John Fahey - "You Can't Cool Off In The Mill Pond, You Can Only Die" (The Mill Pond)
No matter how you look at it, The Mill Pond is not a peak of John Fahey’s career. Quite the contrary, it was conceived to break with a past that the guitarist had come to find quite onerous. In 1996, when he recorded these four tracks, his late career reinvention was just under way. Fahey wanted to get as far from a past that contained dauntingly brilliant accomplishments, really bad mistakes, and an extended period wandering in the wilderness of homeless shelters and welfare hotels. He didn’t want to play his old stuff; he wanted to paint and make noise. Originally released as a double 7” on Little Brother records in the spring of 1997, The Mill Pond yielded plenty of the latter. The pressings were crackly, the music amongst the strangest and, in places, ugliest of his career. But since only 1000 were made, it also disappeared quickly and made little impact, especially since the records Fahey subsequently made for Table of the Elements went in a different, less incomprehensible direction. This CD reissue, accomplished 11 years after the original’s release, begs another chance to ponder what Fahey was doing. And its swanky packaging, with a lovely cardboard folio based on the original gatefold and a booklet with 32 color reproductions of Fahey’s painting, demarcates both the links and the breaks between Fahey c. 1996 and Fahey 1939-2001.
The first track “Ghosts” sounds like little else in Fahey’s discography. In fact, with its keening vocal, funereal tempo, and detuned string glissandos, it sounds more like something by Henry Kaiser, Charles K. Noyes, and Sang Won Park’s Korean-American improv trio Invite The Spirit. The presence of Fahey’s voice along sets it apart from 99% of his work, which is instrumental. But another time that he did open his yap – to belt out a farcical Cajun blues on The Voice Of The Turtle – it was to take the piss. And so it is here. Fahey’s high, quavering howls and low, gravelly moans wafting over slack, sprung strumming push spooky so far into parody that you expect him to say “Boo!” at the end. Fahey always hated being the object of reverence, and here he’s the haint in the woods, ready to grab you just as you catch that snipe.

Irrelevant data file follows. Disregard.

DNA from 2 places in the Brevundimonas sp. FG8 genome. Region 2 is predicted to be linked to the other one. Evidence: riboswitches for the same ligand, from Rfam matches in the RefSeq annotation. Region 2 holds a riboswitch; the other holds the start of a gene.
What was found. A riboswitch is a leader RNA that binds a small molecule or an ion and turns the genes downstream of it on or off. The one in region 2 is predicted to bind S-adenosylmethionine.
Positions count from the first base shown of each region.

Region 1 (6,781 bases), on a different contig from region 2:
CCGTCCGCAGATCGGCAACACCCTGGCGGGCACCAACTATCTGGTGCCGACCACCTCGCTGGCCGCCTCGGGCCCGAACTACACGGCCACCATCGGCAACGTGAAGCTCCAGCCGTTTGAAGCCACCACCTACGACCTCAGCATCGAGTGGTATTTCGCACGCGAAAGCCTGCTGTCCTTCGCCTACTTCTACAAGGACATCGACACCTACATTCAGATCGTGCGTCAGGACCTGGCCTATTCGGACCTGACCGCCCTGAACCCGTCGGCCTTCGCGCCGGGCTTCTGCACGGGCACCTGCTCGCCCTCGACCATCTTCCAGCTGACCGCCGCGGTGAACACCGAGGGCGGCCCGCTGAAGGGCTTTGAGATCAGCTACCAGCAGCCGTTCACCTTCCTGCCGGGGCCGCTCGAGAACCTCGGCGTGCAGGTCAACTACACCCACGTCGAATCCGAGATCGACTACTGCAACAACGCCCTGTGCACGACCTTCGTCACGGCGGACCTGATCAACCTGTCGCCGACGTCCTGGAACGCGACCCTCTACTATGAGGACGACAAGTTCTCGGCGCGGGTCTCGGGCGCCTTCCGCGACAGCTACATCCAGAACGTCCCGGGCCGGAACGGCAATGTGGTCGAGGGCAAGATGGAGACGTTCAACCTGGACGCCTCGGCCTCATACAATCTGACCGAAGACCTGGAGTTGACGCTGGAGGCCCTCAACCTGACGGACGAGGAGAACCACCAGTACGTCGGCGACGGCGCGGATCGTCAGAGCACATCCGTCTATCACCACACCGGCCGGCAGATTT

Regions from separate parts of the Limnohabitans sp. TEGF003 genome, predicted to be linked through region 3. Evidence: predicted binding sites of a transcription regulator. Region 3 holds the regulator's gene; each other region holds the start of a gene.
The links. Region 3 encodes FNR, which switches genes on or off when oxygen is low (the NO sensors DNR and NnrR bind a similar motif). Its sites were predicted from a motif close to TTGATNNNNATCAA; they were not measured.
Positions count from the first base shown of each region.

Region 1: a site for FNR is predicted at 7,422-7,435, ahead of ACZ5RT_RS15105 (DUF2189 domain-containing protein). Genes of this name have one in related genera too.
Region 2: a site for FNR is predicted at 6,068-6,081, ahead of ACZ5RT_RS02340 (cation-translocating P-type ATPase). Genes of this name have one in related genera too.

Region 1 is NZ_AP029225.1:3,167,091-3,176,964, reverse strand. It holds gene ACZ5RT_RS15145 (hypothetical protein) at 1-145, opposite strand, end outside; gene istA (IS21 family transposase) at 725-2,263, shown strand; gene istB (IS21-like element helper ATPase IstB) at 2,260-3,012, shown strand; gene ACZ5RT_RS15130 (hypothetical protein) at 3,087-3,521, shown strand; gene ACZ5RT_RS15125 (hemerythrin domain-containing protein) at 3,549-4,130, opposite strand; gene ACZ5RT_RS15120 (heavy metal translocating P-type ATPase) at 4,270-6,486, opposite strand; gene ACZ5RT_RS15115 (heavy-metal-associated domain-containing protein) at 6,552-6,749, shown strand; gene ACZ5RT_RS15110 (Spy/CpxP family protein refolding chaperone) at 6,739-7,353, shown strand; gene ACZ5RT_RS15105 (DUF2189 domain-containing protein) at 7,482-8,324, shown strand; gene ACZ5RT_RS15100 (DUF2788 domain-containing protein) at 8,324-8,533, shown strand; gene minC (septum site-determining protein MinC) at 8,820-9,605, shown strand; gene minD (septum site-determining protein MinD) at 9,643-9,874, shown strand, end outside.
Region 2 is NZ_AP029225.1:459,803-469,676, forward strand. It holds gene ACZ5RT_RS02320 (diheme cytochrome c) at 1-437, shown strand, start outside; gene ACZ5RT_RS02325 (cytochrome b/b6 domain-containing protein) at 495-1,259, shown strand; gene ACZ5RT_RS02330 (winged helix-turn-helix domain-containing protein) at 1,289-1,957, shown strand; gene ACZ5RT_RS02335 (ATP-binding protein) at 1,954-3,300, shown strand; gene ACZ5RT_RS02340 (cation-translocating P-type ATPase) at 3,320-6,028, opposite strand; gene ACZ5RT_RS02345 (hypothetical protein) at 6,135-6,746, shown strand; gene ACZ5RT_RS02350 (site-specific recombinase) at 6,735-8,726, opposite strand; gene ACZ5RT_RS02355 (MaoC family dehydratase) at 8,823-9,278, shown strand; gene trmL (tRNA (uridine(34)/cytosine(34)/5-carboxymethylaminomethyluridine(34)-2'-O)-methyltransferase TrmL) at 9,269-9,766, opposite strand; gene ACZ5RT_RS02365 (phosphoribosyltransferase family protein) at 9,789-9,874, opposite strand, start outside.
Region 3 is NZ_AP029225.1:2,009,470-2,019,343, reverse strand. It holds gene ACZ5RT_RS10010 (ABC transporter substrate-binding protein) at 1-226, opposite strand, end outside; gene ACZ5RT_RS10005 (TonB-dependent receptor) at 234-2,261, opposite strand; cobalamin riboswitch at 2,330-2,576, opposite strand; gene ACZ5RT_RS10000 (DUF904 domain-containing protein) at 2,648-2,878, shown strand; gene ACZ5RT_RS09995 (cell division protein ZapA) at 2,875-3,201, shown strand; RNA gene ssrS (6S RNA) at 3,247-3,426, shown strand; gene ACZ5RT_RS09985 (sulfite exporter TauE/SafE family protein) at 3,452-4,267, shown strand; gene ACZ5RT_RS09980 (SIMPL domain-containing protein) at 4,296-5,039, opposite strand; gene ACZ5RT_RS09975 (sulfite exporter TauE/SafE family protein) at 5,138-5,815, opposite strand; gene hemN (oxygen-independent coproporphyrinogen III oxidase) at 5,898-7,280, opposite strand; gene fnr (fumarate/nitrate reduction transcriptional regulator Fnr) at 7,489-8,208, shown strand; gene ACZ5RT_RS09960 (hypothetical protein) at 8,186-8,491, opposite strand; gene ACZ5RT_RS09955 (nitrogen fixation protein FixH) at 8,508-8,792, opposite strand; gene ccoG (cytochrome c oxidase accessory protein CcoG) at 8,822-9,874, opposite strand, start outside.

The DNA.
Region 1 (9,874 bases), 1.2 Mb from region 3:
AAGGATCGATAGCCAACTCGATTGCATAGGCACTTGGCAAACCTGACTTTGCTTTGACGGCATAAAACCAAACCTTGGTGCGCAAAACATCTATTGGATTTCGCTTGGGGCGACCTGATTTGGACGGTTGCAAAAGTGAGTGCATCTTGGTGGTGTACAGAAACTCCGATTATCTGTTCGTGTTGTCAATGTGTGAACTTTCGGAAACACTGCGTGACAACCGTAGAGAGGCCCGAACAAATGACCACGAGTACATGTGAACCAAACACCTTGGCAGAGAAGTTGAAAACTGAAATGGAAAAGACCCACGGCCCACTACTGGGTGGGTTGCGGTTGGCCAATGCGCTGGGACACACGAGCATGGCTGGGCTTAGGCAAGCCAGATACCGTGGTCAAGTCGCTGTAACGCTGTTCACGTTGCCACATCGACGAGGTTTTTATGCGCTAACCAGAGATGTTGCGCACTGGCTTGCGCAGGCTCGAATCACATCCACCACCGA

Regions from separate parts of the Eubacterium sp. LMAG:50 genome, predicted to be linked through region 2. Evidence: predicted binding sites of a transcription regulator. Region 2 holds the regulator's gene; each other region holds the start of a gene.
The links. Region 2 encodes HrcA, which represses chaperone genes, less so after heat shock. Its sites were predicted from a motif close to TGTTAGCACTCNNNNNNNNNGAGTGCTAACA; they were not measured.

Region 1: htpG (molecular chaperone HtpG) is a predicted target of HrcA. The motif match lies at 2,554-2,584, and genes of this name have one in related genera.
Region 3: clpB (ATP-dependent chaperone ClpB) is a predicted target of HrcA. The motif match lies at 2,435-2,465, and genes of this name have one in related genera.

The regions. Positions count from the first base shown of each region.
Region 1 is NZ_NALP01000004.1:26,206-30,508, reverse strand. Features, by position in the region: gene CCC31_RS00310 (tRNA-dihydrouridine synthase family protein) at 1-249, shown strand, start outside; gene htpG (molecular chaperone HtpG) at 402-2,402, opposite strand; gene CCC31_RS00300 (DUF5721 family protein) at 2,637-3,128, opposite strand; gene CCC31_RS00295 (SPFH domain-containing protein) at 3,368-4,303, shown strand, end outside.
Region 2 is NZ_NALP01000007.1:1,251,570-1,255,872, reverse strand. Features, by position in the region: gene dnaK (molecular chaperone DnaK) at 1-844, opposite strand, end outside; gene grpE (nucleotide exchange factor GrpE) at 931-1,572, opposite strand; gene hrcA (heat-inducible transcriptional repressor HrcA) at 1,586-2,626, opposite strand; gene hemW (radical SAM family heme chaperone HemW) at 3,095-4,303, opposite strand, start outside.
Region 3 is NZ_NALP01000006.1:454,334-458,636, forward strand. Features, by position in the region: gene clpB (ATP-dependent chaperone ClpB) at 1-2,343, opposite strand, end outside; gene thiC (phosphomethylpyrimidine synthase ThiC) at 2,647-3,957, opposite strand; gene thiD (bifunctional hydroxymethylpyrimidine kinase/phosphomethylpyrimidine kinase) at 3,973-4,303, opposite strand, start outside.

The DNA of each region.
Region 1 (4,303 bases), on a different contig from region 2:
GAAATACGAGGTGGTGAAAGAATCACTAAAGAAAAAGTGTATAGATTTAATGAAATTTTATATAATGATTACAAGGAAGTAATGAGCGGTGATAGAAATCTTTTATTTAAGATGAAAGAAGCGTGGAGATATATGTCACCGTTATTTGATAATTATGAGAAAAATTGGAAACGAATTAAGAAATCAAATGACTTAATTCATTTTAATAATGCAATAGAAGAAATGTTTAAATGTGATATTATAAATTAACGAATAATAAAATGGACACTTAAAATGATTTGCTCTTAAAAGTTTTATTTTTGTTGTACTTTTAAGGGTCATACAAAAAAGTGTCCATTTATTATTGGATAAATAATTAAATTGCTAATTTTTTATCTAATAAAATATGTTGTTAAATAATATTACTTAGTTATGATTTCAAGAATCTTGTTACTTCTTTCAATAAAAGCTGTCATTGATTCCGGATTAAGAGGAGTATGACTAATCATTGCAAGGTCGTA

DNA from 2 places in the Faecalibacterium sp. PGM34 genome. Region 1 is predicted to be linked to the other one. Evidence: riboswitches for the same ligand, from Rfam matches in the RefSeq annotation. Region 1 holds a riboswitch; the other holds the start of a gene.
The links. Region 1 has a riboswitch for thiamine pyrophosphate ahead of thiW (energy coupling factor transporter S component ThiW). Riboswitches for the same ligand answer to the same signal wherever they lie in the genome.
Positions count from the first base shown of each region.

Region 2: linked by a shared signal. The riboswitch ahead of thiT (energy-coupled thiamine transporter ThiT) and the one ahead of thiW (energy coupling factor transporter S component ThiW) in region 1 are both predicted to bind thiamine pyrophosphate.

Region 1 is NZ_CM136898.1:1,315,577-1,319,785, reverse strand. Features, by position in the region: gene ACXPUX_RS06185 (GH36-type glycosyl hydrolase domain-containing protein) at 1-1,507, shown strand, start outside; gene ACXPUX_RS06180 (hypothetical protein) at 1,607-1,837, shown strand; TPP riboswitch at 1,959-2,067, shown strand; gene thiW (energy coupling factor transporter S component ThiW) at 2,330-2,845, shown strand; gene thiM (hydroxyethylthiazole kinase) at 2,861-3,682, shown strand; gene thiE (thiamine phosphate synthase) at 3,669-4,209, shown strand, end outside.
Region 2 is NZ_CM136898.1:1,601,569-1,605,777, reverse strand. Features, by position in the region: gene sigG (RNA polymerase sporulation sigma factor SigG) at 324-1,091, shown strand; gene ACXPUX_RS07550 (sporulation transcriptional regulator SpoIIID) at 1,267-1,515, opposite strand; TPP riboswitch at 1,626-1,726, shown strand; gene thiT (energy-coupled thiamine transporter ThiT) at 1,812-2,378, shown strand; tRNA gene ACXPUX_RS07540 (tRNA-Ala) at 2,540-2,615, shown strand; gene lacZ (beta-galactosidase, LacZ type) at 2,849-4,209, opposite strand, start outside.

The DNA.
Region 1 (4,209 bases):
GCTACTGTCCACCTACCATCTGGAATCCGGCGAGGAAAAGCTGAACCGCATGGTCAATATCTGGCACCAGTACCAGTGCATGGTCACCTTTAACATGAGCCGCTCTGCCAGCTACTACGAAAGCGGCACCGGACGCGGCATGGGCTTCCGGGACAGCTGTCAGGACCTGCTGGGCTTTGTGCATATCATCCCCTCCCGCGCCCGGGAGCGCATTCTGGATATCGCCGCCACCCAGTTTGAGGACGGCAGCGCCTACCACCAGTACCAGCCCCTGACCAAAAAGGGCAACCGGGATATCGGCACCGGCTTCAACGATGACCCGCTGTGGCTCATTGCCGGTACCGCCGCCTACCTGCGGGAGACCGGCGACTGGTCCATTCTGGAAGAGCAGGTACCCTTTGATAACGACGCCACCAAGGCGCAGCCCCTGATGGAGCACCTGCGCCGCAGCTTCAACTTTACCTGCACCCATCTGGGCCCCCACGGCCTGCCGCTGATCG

“Garbage” is where Fahey brings the noise. It’s a found sound collage, but he’s subjected those sounds to such blunt-instrument processing (most likely involving the sounds coming out of a speaker at one end of the room and returning to tape via a boombox at the other end) that it’s any guess what they actually are. Big band horns, train wheels, and 101 Strings all swirl by, but they soon sink back into the maelstrom. In his writings Fahey, a former analysand, often trolled the unconscious, most impressively in “Fish,” a story of recovered memories of childhood sexual abuse found in How Bluegrass Music Destroyed My Life. Here, you slog through ten minutes of sonic crud to get to a few seconds of strummed guitar. And like those artifacts of unconsciousness that come out in dreams, it’s open to interpretation. Perhaps Fahey, who at that time was dissing his most-loved music to anyone who would listen, wanted you to think that all that had come before was garbage? Or perhaps it’s a fairly literal representation of the garbage you have to go through in life to get the point where you can accomplish anything, even strum a few notes on a guitar? Or maybe it’s just the sound of a man trying to drown his past in a bathtub. Like any good sphinx, Fahey wasn’t telling.
The other two tracks, “You Can’t Cool Off In The Mill Pond, You Can Only Die,” and “The Mill Pond Drowns Hope,” combine noise, fluid slide guitar, and harrowingly distorted howling to take you back to the spook-house. Only this time Fahey isn’t just pulling your leg, he really wants to raise the hackles. And he does. Some of his paintings in the accompanying booklet Selected Paintings Of John Fahey also represent monsters, but on paper Fahey’s rudimentary technique makes them indistinguishable from a third grader’s Halloween doodles. More interesting are the inkblot images, whose Rorschach-like forms bring us back to the murky stuff of the unconscious. Fahey leaves it to the looker to finish them, and to take responsibility for what they see.